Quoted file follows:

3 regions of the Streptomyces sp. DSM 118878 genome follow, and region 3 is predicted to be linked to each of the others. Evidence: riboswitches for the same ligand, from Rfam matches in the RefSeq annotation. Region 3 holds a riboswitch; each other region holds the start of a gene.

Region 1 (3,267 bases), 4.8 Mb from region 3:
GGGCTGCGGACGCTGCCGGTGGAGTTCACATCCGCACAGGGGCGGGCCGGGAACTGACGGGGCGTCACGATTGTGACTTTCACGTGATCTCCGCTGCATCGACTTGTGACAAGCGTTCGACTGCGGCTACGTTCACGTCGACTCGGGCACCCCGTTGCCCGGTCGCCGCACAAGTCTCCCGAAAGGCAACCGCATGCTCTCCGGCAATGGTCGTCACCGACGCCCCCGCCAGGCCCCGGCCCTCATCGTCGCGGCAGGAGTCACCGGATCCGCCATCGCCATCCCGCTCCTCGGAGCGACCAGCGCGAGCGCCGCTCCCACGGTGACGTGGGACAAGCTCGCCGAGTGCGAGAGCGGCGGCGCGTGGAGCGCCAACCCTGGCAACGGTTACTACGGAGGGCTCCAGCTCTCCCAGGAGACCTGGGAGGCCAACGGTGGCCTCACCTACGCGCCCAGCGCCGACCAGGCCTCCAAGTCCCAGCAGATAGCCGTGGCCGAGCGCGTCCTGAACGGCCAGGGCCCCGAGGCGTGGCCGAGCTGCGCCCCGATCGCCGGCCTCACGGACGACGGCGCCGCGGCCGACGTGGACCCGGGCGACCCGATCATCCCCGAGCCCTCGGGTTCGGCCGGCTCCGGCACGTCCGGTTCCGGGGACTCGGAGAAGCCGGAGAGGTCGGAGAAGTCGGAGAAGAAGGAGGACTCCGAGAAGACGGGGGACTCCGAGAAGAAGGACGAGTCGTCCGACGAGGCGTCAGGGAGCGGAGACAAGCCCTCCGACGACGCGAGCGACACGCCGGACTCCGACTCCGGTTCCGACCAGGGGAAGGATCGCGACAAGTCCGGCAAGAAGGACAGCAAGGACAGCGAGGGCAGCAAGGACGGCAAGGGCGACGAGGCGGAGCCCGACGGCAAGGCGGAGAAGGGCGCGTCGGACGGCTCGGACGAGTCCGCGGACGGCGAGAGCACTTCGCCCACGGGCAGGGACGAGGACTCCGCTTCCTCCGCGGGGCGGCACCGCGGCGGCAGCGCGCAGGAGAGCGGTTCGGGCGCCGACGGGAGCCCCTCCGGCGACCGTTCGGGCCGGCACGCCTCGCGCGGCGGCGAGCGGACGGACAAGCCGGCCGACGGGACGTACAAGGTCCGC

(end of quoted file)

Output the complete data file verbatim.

3 regions of the Streptomyces sp. DSM 118878 genome follow, and region 3 is predicted to be linked to each of the others. Evidence: riboswitches for the same ligand, from Rfam matches in the RefSeq annotation. Region 3 holds a riboswitch; each other region holds the start of a gene.

Region 1 (3,267 bases), 4.8 Mb from region 3:
GGGCTGCGGACGCTGCCGGTGGAGTTCACATCCGCACAGGGGCGGGCCGGGAACTGACGGGGCGTCACGATTGTGACTTTCACGTGATCTCCGCTGCATCGACTTGTGACAAGCGTTCGACTGCGGCTACGTTCACGTCGACTCGGGCACCCCGTTGCCCGGTCGCCGCACAAGTCTCCCGAAAGGCAACCGCATGCTCTCCGGCAATGGTCGTCACCGACGCCCCCGCCAGGCCCCGGCCCTCATCGTCGCGGCAGGAGTCACCGGATCCGCCATCGCCATCCCGCTCCTCGGAGCGACCAGCGCGAGCGCCGCTCCCACGGTGACGTGGGACAAGCTCGCCGAGTGCGAGAGCGGCGGCGCGTGGAGCGCCAACCCTGGCAACGGTTACTACGGAGGGCTCCAGCTCTCCCAGGAGACCTGGGAGGCCAACGGTGGCCTCACCTACGCGCCCAGCGCCGACCAGGCCTCCAAGTCCCAGCAGATAGCCGTGGCCGAGCGCGTCCTGAACGGCCAGGGCCCCGAGGCGTGGCCGAGCTGCGCCCCGATCGCCGGCCTCACGGACGACGGCGCCGCGGCCGACGTGGACCCGGGCGACCCGATCATCCCCGAGCCCTCGGGTTCGGCCGGCTCCGGCACGTCCGGTTCCGGGGACTCGGAGAAGCCGGAGAGGTCGGAGAAGTCGGAGAAGAAGGAGGACTCCGAGAAGACGGGGGACTCCGAGAAGAAGGACGAGTCGTCCGACGAGGCGTCAGGGAGCGGAGACAAGCCCTCCGACGACGCGAGCGACACGCCGGACTCCGACTCCGGTTCCGACCAGGGGAAGGATCGCGACAAGTCCGGCAAGAAGGACAGCAAGGACAGCGAGGGCAGCAAGGACGGCAAGGGCGACGAGGCGGAGCCCGACGGCAAGGCGGAGAAGGGCGCGTCGGACGGCTCGGACGAGTCCGCGGACGGCGAGAGCACTTCGCCCACGGGCAGGGACGAGGACTCCGCTTCCTCCGCGGGGCGGCACCGCGGCGGCAGCGCGCAGGAGAGCGGTTCGGGCGCCGACGGGAGCCCCTCCGGCGACCGTTCGGGCCGGCACGCCTCGCGCGGCGGCGAGCGGACGGACAAGCCGGCCGACGGGACGTACAAGGTCCGC